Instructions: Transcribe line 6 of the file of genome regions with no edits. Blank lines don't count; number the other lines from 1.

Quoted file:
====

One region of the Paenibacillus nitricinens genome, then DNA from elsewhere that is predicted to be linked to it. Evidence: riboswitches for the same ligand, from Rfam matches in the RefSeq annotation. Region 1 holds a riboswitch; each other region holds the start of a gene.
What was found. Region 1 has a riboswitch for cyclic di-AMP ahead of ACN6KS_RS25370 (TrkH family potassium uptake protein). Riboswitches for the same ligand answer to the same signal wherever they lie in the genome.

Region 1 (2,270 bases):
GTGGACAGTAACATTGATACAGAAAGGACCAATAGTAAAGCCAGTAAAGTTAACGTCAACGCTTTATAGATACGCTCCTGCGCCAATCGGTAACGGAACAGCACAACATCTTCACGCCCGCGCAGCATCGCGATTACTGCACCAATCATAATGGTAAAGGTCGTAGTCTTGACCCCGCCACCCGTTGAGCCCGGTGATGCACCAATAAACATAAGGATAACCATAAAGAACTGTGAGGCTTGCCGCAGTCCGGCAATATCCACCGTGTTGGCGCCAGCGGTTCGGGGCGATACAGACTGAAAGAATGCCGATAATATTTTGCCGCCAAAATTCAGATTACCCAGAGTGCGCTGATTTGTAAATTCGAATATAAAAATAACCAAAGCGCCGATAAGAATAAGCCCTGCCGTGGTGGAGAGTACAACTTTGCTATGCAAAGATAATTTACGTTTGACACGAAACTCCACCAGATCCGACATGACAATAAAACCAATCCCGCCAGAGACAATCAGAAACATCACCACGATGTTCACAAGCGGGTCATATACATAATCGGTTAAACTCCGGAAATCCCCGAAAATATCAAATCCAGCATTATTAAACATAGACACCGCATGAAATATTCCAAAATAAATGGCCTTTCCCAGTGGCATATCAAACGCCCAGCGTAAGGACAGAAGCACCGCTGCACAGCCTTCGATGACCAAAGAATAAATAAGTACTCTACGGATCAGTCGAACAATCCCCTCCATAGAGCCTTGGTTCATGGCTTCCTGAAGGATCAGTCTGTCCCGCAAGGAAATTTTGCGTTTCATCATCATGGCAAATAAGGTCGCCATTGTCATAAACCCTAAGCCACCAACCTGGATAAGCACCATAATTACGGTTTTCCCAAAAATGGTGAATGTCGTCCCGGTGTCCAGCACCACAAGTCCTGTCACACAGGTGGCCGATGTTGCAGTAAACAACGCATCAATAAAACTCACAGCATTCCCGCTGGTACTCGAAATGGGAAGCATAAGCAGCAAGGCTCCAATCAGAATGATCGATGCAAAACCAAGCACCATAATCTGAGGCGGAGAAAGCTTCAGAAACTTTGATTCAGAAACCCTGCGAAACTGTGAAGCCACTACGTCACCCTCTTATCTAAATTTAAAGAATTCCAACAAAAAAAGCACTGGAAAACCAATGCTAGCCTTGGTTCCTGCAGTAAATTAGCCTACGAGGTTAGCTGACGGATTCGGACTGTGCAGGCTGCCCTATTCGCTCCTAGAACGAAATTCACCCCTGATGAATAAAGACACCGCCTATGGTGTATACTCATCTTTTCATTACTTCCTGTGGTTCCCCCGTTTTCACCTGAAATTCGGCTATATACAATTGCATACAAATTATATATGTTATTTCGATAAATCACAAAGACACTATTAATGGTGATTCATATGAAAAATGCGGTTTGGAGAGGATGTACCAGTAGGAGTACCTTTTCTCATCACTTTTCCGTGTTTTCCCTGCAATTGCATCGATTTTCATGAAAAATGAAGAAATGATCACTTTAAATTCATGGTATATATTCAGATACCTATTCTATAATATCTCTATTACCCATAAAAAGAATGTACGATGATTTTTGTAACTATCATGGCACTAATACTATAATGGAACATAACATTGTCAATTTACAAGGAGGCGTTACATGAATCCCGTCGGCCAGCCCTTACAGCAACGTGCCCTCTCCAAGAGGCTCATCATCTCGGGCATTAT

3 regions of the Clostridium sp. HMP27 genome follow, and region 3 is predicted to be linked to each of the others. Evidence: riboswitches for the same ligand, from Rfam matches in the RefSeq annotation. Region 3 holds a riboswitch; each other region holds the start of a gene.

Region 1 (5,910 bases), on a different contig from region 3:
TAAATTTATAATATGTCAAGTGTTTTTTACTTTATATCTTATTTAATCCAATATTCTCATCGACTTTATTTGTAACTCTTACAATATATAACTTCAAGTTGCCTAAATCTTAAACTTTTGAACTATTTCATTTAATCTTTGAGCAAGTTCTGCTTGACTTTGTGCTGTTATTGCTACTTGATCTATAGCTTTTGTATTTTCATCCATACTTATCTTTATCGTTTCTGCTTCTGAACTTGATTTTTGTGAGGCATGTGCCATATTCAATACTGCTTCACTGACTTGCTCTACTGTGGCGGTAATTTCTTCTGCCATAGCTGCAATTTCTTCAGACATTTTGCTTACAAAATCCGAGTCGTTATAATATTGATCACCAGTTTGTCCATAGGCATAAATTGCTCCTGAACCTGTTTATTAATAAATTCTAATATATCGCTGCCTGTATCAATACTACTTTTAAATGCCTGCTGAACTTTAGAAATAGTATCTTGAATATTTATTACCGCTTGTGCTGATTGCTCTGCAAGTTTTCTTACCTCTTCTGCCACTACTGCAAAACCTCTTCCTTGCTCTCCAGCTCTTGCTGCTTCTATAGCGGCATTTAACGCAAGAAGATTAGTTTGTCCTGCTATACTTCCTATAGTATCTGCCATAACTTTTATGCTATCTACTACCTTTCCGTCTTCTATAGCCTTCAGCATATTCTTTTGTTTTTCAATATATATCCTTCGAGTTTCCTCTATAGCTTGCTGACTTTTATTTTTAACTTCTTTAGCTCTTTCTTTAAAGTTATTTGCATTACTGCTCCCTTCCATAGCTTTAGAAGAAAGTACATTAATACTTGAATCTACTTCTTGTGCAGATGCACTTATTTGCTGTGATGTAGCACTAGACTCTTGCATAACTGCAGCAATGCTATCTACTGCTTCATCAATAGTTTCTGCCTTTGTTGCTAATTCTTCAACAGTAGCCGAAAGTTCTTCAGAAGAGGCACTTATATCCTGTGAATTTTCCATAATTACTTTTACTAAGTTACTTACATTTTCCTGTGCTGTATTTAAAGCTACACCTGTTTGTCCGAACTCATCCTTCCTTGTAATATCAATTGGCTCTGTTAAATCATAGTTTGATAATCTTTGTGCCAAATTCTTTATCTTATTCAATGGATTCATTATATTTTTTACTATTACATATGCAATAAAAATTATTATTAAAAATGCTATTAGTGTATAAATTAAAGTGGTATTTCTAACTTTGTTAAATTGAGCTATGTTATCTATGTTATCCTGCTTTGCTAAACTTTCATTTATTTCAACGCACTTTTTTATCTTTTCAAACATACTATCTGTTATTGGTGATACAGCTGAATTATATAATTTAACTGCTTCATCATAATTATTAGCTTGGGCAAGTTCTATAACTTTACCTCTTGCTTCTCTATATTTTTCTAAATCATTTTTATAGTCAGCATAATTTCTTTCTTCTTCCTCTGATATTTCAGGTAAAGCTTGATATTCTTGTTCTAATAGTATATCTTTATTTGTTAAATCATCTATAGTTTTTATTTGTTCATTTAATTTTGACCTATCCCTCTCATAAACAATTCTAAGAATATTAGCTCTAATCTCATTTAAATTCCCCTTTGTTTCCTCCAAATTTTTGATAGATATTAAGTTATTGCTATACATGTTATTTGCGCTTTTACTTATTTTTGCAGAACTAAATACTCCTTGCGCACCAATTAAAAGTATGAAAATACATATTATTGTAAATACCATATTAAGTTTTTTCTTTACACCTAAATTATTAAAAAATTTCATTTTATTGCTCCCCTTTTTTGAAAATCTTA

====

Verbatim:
Region 1 (5,910 bases), on a different contig from region 3: